Senate ‘no’ votes on immigration reform help to boost Boehner

Every Senate Republican leader will vote against the immigration reform bill this week.

Those votes will increase Speaker John Boehner’s (R-Ohio) leverage with the White House and Senate Democrats. But congressional experts say the Senate GOP’s opposition decreases the chances that President Obama will sign an immigration measure into law this year.

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The unified leadership front against the pending Senate bill will help Speaker John Boehner (R-Ohio) fend off calls to schedule a House vote on it. Boehner has been critical of the upper chamber’s bipartisan legislation.

He has said any immigration bill that hits the House floor will have to abide by the so-called “Hastert rule.” But Boehner has left open the possibility that he could schedule a House-Senate immigration measure that does not have the support of most House GOP lawmakers.

Democrats, including Sen. Charles Schumer (N.Y.), are touting their expectations that the 1,200-page bill will pass with about 70 votes, including the support of about 15 Republicans. They say this will put pressure on Boehner to agree to legislation granting legal status to millions of illegal immigrants.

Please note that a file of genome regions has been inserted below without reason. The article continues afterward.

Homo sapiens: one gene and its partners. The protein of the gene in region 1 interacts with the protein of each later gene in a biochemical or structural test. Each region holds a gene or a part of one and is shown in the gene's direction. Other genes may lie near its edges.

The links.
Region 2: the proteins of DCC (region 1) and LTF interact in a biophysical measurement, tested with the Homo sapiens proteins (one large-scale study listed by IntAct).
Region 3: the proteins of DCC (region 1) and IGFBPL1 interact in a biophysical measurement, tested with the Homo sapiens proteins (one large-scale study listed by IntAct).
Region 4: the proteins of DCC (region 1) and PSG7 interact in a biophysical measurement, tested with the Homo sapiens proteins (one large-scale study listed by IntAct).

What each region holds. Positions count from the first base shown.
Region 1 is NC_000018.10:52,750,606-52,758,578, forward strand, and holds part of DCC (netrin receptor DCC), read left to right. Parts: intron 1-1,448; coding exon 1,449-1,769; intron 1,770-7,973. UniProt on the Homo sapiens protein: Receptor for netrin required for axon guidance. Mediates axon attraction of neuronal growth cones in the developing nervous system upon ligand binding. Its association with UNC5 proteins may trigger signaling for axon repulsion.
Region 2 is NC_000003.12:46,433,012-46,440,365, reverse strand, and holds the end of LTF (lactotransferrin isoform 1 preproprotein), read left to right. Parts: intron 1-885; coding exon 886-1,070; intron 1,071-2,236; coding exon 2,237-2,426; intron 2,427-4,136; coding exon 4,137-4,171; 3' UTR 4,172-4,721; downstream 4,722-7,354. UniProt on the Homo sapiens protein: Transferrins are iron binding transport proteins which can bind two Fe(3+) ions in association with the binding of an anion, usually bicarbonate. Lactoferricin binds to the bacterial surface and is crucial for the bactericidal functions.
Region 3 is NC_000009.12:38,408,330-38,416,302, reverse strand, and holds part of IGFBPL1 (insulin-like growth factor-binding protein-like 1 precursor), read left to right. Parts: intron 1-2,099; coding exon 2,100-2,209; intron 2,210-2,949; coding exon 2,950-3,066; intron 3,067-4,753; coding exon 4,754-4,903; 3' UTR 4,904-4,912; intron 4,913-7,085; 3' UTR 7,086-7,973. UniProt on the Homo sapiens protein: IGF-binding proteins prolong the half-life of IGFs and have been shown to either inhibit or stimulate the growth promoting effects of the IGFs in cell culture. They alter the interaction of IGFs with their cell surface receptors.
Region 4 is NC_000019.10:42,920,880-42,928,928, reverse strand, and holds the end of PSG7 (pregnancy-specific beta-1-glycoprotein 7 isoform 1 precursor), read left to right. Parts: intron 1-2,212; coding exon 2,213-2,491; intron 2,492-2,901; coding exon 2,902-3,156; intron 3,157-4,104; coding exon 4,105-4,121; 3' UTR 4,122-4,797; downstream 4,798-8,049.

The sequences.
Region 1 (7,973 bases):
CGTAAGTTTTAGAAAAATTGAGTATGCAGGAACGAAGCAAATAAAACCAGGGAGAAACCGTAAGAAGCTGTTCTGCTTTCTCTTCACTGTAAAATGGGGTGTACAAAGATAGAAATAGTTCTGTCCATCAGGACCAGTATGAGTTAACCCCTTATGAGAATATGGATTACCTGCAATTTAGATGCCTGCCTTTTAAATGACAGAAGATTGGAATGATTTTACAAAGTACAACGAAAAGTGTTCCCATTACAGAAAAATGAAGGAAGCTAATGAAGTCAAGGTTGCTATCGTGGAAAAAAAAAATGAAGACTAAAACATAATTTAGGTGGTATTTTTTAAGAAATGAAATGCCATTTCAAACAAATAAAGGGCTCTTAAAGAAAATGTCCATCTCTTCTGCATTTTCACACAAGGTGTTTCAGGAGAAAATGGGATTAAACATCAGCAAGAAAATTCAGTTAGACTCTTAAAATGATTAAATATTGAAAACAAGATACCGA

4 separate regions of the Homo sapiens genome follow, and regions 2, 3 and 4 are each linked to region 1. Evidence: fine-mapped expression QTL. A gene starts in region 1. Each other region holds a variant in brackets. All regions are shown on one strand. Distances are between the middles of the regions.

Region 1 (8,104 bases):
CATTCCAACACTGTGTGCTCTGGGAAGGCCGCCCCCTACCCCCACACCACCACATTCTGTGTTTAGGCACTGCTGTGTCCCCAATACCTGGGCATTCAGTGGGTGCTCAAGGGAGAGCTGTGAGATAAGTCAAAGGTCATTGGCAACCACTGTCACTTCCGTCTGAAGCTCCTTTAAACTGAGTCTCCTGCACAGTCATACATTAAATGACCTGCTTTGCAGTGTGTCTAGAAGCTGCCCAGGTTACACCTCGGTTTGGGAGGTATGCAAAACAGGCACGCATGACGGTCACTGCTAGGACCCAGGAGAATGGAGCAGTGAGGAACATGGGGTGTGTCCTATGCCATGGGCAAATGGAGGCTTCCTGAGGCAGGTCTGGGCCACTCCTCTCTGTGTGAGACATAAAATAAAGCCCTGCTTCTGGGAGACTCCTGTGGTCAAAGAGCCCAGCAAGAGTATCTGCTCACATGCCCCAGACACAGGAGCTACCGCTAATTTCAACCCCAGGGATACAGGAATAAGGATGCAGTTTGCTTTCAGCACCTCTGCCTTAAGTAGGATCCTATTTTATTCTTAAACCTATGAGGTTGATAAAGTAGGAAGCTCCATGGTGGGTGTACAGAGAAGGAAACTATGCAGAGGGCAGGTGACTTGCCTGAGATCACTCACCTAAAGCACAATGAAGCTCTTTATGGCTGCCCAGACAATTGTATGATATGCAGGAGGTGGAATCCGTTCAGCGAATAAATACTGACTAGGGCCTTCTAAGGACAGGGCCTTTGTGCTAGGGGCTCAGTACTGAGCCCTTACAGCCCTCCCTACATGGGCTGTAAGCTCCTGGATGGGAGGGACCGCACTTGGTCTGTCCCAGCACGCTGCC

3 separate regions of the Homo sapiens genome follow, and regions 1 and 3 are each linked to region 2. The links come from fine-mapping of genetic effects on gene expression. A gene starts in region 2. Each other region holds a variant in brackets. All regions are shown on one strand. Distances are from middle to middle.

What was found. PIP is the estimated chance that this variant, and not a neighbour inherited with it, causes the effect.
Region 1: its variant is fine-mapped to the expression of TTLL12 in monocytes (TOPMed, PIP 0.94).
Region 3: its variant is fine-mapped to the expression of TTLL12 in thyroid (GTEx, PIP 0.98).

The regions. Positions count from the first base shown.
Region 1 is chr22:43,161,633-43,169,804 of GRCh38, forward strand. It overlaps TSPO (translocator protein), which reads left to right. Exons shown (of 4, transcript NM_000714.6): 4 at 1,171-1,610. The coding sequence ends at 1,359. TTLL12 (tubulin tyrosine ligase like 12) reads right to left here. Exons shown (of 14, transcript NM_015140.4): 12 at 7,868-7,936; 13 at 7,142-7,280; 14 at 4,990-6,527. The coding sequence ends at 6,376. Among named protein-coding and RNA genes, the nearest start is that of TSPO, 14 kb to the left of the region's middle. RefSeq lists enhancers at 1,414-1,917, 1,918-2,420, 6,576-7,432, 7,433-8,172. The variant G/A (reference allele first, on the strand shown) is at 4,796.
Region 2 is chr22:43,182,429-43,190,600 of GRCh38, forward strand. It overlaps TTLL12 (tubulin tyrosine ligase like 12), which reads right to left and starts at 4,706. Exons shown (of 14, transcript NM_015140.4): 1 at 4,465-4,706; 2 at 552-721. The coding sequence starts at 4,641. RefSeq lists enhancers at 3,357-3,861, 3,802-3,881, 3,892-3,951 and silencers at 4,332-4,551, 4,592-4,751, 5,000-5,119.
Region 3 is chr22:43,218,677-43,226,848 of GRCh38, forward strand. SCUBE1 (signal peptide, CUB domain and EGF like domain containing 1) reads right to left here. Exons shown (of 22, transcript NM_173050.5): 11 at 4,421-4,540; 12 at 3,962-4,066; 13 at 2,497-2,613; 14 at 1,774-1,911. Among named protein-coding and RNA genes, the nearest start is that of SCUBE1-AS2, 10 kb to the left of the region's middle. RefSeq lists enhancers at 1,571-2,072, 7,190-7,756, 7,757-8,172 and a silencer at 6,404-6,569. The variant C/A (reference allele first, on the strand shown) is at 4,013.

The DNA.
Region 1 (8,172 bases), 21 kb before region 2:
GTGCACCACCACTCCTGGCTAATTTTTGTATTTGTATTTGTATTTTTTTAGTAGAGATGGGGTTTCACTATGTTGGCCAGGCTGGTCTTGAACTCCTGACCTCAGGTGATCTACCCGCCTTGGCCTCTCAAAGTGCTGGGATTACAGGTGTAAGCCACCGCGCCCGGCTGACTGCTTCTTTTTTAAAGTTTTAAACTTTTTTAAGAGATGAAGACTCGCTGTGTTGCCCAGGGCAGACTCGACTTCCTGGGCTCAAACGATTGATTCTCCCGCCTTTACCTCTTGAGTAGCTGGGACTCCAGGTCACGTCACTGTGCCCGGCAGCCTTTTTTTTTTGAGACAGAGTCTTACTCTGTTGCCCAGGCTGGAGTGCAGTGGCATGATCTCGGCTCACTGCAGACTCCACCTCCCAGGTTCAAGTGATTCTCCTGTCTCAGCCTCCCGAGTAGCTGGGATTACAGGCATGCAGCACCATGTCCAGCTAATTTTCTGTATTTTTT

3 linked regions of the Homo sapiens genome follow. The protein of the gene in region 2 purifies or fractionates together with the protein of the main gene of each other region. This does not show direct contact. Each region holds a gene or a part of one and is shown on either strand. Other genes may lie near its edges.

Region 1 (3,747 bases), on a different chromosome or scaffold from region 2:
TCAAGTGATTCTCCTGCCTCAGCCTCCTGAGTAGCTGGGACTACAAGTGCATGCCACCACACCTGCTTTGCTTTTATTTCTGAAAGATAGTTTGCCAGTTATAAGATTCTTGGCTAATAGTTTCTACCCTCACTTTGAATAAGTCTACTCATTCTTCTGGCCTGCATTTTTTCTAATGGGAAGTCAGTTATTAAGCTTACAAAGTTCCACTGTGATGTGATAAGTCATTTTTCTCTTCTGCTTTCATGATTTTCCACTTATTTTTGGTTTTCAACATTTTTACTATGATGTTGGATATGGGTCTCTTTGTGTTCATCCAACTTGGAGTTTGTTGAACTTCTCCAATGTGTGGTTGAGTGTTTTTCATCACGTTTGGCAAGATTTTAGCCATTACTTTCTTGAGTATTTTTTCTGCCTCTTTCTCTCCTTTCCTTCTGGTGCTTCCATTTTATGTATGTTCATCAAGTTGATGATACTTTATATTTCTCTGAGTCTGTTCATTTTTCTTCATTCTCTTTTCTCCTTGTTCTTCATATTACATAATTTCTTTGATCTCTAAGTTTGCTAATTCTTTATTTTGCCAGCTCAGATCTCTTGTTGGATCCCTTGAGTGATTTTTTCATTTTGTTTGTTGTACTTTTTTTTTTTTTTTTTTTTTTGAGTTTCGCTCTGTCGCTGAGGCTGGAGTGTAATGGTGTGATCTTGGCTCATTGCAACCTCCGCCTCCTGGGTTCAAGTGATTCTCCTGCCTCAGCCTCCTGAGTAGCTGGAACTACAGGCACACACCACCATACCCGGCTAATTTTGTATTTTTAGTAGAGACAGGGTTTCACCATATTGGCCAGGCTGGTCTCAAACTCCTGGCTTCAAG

“It makes it much more difficult to get passed,” said John Feehery, a former senior House GOP leadership aide and a columnist for The Hill. “The Republican leadership is all against it in the Senate, and the Republican leadership is much more conservative by and large in the House. I just can’t see how Boehner sticks his neck out.”

Not one Senate GOP leader voted on Monday for an amendment to add 20,000 border patrol agents and construct 700 miles of fencing along the U.S.-Mexico line. The amendment included the 1,100-page underlying bill along with 119 pages of new border-security language, providing a forecast of how lawmakers would vote on final passage.

“I see that probably as unlikely that there are going to be amendments that get adopted between now and the time we get to final passage that will change my view on it. The vote last night in a lot of ways, for all intents and purposes, was the vote on the legislation,” Senate Republican Conference Chairman John Thune (S.D.) said.